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Little Kids, Big Questions
is a series of 12 podcasts that translates the research of early childhood development into parenting practices that mothers, fathers and other caregivers can tailor to the needs of their own child and family. Click here to listen to or download the podcasts. This podcast series is generously funded by MetLife Foundation.

Can my newborn recognize my voice? - Even very young babies are able to recognize a familiar caregiver's voice. In fact, research has shown that babies prefer speech to all other sounds. They enjoy hearing the different sounds, pitches, and tones that adults tend to use naturally when they talk with babies. By listening to your voice, babies develop language skills over time. Read More

I have a newborn. My first language is French; my husband’s is English. Is there any drawback to using both languages with our daughter? - I am a mom of a newborn. French is my native language. I have heard conflicting opinions on speaking both French and English with her—some say it's good, others say that it can delay language development. What should I do? Read More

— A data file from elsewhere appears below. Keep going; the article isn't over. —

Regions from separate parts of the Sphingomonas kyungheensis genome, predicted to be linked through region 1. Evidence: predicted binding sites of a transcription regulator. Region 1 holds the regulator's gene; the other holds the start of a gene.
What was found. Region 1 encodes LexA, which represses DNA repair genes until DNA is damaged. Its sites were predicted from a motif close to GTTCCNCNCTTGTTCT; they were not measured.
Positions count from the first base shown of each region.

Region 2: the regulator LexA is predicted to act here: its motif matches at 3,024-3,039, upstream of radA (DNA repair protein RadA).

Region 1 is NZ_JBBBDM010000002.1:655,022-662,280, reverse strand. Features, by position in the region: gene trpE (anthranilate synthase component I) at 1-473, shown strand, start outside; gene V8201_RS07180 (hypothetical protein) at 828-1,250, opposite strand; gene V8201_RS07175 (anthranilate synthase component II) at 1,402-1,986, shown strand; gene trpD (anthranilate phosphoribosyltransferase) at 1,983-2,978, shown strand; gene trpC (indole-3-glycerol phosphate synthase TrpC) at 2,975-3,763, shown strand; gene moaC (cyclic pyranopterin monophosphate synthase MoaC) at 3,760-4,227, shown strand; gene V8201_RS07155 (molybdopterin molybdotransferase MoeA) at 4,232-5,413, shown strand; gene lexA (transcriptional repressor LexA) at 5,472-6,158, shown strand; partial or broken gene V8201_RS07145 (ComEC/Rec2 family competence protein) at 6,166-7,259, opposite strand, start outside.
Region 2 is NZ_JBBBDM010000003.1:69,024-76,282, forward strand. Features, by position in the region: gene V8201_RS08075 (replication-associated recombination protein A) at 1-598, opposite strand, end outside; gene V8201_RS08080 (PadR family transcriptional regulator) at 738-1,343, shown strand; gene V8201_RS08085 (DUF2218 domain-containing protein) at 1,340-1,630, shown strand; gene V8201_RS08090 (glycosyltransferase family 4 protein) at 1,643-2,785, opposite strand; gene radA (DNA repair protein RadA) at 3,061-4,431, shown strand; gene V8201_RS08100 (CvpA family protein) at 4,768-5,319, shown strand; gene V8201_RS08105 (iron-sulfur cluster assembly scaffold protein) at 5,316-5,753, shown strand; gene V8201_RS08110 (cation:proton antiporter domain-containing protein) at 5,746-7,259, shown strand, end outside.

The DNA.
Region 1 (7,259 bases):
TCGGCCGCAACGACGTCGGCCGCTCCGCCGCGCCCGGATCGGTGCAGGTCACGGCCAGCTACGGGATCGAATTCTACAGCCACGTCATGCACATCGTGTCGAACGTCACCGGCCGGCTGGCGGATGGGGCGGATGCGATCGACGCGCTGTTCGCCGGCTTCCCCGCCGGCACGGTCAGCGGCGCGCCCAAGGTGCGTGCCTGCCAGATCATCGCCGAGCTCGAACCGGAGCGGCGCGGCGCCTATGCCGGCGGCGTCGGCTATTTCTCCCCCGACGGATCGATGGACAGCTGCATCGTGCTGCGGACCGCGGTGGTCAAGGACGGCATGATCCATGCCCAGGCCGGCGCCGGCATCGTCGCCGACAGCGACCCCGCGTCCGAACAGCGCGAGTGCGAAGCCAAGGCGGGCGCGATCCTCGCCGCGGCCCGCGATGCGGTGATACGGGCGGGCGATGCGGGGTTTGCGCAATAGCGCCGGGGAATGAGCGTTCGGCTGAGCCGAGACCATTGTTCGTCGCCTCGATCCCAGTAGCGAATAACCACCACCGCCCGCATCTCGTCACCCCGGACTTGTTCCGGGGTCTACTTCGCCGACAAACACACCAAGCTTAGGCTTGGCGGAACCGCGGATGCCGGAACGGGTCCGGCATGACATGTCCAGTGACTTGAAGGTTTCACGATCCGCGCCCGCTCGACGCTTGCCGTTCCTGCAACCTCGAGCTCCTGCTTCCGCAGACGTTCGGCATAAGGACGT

What can I expect when it comes to sharing books with my 4-month-old? - Literacy is a process that builds over time, with each new skill adding to the one before.  Keep in mind, though, that literacy is not just a skill, it is also a love—a love of books and the magic they offer. Read More

Is it too early to begin reading to my 6-month-old? - It’s never too early to start.  While 6 months may seem young to read to a baby, it is actually in these first months and years that early reading skills are developing.  Literacy starts with a love of, and interest in, books. Read More

My 6-month-old is more interested in mouthing the book than reading it. - There has been a lot of attention recently on the importance of reading and the critical role it plays in helping a child succeed in school. Clearly you are actively promoting these skills by introducing your 6-month-old to the joy of books. She, in turn, is showing you how much she likes them: by chewing and mouthing their pages. Read More